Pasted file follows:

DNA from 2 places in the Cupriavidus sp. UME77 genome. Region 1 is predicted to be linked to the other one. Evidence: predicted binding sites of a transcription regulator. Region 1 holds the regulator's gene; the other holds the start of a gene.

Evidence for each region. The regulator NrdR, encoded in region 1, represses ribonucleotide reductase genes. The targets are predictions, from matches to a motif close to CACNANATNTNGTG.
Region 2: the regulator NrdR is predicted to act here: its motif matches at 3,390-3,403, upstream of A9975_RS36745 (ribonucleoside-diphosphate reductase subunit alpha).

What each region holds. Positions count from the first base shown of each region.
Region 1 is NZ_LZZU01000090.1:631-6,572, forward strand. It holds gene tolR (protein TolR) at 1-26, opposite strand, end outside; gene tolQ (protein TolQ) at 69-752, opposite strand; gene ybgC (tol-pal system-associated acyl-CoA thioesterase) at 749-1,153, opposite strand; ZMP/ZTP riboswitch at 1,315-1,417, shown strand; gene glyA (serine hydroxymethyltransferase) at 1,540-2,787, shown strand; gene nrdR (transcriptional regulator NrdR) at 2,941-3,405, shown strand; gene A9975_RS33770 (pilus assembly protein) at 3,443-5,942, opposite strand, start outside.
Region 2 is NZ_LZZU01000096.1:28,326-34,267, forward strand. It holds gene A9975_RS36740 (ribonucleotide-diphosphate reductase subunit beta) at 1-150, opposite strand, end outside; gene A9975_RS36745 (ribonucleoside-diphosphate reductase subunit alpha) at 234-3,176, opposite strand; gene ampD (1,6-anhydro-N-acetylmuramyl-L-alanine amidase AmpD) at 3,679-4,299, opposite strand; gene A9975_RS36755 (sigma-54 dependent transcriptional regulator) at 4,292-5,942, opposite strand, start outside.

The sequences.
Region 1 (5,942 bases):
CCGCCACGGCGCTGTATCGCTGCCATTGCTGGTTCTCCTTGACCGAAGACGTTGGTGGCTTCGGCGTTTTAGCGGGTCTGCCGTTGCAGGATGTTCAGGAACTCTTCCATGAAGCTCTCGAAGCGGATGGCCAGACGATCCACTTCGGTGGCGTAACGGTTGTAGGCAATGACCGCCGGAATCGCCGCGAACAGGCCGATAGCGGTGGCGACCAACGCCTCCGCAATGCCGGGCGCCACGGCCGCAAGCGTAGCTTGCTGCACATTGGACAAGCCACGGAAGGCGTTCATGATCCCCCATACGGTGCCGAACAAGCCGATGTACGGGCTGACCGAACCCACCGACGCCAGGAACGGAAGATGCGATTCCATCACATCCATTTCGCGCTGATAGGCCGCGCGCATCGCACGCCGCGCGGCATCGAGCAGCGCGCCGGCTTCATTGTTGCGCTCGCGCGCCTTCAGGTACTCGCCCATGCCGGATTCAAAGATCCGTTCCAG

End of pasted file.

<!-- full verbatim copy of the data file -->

DNA from 2 places in the Cupriavidus sp. UME77 genome. Region 1 is predicted to be linked to the other one. Evidence: predicted binding sites of a transcription regulator. Region 1 holds the regulator's gene; the other holds the start of a gene.

Evidence for each region. The regulator NrdR, encoded in region 1, represses ribonucleotide reductase genes. The targets are predictions, from matches to a motif close to CACNANATNTNGTG.
Region 2: the regulator NrdR is predicted to act here: its motif matches at 3,390-3,403, upstream of A9975_RS36745 (ribonucleoside-diphosphate reductase subunit alpha).

What each region holds. Positions count from the first base shown of each region.
Region 1 is NZ_LZZU01000090.1:631-6,572, forward strand. It holds gene tolR (protein TolR) at 1-26, opposite strand, end outside; gene tolQ (protein TolQ) at 69-752, opposite strand; gene ybgC (tol-pal system-associated acyl-CoA thioesterase) at 749-1,153, opposite strand; ZMP/ZTP riboswitch at 1,315-1,417, shown strand; gene glyA (serine hydroxymethyltransferase) at 1,540-2,787, shown strand; gene nrdR (transcriptional regulator NrdR) at 2,941-3,405, shown strand; gene A9975_RS33770 (pilus assembly protein) at 3,443-5,942, opposite strand, start outside.
Region 2 is NZ_LZZU01000096.1:28,326-34,267, forward strand. It holds gene A9975_RS36740 (ribonucleotide-diphosphate reductase subunit beta) at 1-150, opposite strand, end outside; gene A9975_RS36745 (ribonucleoside-diphosphate reductase subunit alpha) at 234-3,176, opposite strand; gene ampD (1,6-anhydro-N-acetylmuramyl-L-alanine amidase AmpD) at 3,679-4,299, opposite strand; gene A9975_RS36755 (sigma-54 dependent transcriptional regulator) at 4,292-5,942, opposite strand, start outside.

The sequences.
Region 1 (5,942 bases):
CCGCCACGGCGCTGTATCGCTGCCATTGCTGGTTCTCCTTGACCGAAGACGTTGGTGGCTTCGGCGTTTTAGCGGGTCTGCCGTTGCAGGATGTTCAGGAACTCTTCCATGAAGCTCTCGAAGCGGATGGCCAGACGATCCACTTCGGTGGCGTAACGGTTGTAGGCAATGACCGCCGGAATCGCCGCGAACAGGCCGATAGCGGTGGCGACCAACGCCTCCGCAATGCCGGGCGCCACGGCCGCAAGCGTAGCTTGCTGCACATTGGACAAGCCACGGAAGGCGTTCATGATCCCCCATACGGTGCCGAACAAGCCGATGTACGGGCTGACCGAACCCACCGACGCCAGGAACGGAAGATGCGATTCCATCACATCCATTTCGCGCTGATAGGCCGCGCGCATCGCACGCCGCGCGGCATCGAGCAGCGCGCCGGCTTCATTGTTGCGCTCGCGCGCCTTCAGGTACTCGCCCATGCCGGATTCAAAGATCCGTTCCAG